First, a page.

Persistent Müllerian duct syndrome

Other Names: PMDS
Affected Genes: AMHR2
Inheritance: Sex-Limited Autosomal Recessive
Mutation: Point Mutation
Breed(s): Miniature Schnauzer, Standard Schnauzer

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Common Symptoms

Persistent Müllerian duct syndrome (PMDS) is an inherited disorder of sexual development affecting male dogs. In early, In Utero development all canine fetuses have precursors of the uterus, fallopian tubes and upper vagina called Müllerian ducts. In normal male fetuses, the Müllerian ducts regress as sexual differentiation occurs in utero allowing for development of male sexual anatomy. In affected male dogs the female reproductive organs fail to regress in utero. Approximately half of the affected male dogs have externally normal testes and are fertile, but internally have remnants of female reproductive organs, including the uterus. The other 50% of affected male dogs have Cryptorchidism in addition to remnants of female reproductive structures. Cryptorchidism predisposes dogs to infertility and testicular tumors. Affected dogs may also have small testes. Male dogs may need to have a Hysterectomy if the uterus becomes infected. This disorder is limited to expression in males. Females with this condition have normal internal and external female anatomy.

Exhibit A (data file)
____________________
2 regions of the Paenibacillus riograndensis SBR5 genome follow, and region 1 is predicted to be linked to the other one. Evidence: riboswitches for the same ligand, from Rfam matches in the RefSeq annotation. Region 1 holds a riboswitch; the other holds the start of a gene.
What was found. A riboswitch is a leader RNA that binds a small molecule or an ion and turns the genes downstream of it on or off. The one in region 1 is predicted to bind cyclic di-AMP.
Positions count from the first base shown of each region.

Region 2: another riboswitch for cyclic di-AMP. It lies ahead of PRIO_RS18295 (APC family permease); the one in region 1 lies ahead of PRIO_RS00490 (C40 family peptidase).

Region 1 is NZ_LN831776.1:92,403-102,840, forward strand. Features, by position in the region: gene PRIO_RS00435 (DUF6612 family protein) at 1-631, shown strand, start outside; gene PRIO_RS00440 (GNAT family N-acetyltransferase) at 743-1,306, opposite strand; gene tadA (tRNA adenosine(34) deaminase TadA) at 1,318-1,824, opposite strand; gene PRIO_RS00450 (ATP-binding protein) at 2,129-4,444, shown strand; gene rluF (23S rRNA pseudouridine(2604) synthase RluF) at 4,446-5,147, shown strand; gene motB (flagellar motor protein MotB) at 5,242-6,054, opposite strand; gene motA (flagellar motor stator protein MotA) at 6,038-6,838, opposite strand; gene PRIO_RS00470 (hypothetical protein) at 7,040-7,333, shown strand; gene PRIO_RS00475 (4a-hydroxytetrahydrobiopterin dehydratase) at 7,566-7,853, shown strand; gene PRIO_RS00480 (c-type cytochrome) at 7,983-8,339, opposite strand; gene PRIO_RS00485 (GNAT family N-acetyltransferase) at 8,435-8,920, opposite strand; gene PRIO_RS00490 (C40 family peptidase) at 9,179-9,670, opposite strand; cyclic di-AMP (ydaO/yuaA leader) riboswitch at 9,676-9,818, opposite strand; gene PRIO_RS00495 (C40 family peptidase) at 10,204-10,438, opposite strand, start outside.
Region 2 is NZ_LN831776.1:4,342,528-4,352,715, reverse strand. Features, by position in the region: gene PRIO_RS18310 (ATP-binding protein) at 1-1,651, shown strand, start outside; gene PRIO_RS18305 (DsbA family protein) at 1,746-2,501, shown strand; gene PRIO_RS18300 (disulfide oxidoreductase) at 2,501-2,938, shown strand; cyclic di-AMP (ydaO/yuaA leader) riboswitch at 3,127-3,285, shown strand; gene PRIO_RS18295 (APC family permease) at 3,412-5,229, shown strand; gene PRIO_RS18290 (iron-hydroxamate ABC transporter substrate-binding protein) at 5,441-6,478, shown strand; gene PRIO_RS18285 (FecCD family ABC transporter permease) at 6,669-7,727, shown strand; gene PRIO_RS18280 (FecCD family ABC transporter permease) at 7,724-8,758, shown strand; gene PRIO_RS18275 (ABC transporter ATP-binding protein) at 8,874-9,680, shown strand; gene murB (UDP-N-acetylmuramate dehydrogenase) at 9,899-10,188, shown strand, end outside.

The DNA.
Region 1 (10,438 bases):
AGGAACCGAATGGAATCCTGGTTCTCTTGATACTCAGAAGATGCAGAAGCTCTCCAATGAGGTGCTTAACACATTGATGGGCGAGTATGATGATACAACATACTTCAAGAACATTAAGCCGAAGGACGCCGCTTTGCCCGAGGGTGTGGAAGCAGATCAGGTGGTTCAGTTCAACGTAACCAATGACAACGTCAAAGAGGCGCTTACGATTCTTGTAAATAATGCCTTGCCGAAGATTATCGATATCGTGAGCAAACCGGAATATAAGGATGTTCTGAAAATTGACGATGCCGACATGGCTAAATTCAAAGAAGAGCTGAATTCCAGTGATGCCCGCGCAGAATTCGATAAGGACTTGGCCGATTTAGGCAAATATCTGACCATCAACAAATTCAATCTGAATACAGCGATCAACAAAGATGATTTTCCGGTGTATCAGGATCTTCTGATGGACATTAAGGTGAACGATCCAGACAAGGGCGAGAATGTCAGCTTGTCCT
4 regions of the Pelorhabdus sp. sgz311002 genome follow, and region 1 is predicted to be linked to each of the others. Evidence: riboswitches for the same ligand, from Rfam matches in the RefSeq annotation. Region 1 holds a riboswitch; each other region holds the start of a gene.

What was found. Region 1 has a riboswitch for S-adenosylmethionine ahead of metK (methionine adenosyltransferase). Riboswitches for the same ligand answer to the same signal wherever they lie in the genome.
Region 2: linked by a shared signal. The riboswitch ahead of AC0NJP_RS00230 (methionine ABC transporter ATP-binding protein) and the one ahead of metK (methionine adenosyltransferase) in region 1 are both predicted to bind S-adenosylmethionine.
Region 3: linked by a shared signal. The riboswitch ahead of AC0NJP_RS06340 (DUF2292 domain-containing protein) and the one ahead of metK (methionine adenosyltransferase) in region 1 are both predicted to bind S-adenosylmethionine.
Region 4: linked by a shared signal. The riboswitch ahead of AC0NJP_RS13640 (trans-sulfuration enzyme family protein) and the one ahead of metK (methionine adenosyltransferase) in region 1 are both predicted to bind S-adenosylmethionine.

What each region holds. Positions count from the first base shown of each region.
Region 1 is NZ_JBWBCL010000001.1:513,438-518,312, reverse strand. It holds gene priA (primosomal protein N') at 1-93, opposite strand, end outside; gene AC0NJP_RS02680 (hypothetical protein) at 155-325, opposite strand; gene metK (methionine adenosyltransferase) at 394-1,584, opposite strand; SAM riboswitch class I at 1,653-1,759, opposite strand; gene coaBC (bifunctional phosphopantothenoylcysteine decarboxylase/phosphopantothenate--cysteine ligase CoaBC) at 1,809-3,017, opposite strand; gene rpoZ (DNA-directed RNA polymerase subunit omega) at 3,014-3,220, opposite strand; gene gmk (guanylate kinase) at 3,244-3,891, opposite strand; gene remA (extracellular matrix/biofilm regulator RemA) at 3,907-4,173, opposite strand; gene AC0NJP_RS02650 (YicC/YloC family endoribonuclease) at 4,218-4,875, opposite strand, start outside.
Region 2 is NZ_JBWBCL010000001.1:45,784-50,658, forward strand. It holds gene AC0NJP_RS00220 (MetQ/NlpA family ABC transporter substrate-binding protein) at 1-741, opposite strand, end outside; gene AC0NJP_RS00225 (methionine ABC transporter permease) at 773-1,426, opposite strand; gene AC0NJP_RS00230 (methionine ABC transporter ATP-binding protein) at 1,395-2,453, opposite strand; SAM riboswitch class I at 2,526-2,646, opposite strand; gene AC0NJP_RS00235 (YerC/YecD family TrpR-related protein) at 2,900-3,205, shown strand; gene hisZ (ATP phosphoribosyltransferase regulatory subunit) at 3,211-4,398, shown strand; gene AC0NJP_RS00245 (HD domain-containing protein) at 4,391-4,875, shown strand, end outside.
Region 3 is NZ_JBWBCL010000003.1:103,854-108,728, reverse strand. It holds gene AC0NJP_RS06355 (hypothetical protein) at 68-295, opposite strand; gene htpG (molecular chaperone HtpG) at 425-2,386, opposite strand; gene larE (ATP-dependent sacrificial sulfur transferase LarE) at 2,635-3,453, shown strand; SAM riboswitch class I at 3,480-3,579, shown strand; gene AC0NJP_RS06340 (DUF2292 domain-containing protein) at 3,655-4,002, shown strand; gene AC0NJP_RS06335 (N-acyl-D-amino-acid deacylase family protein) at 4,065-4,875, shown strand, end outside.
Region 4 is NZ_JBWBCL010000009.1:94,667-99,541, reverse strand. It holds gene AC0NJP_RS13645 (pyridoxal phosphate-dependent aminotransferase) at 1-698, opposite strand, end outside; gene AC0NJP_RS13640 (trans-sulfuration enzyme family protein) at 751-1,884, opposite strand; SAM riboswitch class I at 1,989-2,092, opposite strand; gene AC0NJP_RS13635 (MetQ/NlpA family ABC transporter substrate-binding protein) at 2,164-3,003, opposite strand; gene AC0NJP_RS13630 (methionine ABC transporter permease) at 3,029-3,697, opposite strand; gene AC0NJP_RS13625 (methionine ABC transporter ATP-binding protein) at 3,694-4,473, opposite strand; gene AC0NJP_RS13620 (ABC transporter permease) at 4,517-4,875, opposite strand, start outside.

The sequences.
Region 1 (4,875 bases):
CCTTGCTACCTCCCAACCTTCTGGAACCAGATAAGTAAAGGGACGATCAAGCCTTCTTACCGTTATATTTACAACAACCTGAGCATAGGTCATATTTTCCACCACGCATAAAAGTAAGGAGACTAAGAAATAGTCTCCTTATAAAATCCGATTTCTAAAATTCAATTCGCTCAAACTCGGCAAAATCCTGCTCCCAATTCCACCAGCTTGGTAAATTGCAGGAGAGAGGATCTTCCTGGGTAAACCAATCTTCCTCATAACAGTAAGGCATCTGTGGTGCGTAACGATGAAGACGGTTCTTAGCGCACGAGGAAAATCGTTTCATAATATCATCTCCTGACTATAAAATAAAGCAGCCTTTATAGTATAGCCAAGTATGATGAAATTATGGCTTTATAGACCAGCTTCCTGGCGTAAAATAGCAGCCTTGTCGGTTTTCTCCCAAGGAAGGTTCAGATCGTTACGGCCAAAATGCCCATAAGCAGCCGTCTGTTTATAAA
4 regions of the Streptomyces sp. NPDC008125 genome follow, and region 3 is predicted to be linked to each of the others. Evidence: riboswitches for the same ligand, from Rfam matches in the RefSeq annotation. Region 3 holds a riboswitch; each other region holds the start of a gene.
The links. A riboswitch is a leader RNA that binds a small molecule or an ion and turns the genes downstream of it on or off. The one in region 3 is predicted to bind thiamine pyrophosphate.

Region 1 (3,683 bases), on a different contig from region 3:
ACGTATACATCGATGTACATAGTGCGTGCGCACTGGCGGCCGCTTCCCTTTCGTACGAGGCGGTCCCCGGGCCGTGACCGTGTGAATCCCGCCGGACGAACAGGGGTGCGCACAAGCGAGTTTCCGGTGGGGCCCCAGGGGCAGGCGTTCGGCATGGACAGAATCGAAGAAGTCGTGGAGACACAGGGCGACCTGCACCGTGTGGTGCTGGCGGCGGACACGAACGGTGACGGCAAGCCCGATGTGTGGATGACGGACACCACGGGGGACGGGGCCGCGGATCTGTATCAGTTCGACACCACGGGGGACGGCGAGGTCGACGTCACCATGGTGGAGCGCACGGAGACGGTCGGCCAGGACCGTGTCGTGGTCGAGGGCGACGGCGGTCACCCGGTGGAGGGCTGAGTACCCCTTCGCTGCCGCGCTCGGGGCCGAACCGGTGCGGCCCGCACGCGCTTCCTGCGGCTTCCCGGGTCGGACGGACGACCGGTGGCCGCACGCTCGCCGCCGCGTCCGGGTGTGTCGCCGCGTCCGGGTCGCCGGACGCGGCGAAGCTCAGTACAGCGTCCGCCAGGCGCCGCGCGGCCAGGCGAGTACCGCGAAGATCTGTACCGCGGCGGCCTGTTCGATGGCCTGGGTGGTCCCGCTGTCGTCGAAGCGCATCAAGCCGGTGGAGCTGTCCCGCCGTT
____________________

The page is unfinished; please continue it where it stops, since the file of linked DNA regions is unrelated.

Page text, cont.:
Testing Tips

Genetic testing of the AMHR2 gene will reliably determine whether a dog is a genetic Carrier of persistent Müllerian duct syndrome. Persistent Müllerian duct syndrome is inherited in an Autosomal Recessive manner in dogs but only manifests in male dogs. In other words, male dogs must receive two copies of the mutated gene (one from each parent) to develop the disease while female dogs with two copies of the Mutation do not manifest the disease. In general, carrier dogs do not have features of the disease but when bred with another carrier of the same mutation, there is a risk of having affected male pups. Each male pup that is born to this pairing has a 25% chance of inheriting two copies of the mutation and having the disease and both sexes have a 50% chance of inheriting one copy and being a carrier of the AMHR2 gene mutation. Reliable genetic testing is important for determining breeding practices. Because affected males may appear externally normal and still be fertile, genetic testing should be performed before breeding dogs. In order to eliminate this mutation from breeding lines and to avoid the potential of producing affected pups, breeding of known carriers to each other is not recommended. Dogs that are not carriers of the mutation have no increased risk of having affected pups.


There may be other causes of this condition in dogs and a normal result does not exclude a different mutation in this gene or any other gene that may result in a similar genetic disease or trait.


References

  • Wu X, Wan S, Pujar S, Haskins ME, Schlafer DH, Lee MM, Meyers-Wallen VN. A single base pair mutation encoding a premature stop codon in the MIS type II receptor is responsible for canine persistent Müllerian duct syndrome. J Androl. 2009 Jan-Feb; 30(1):46-56. [PubMed: 18723470]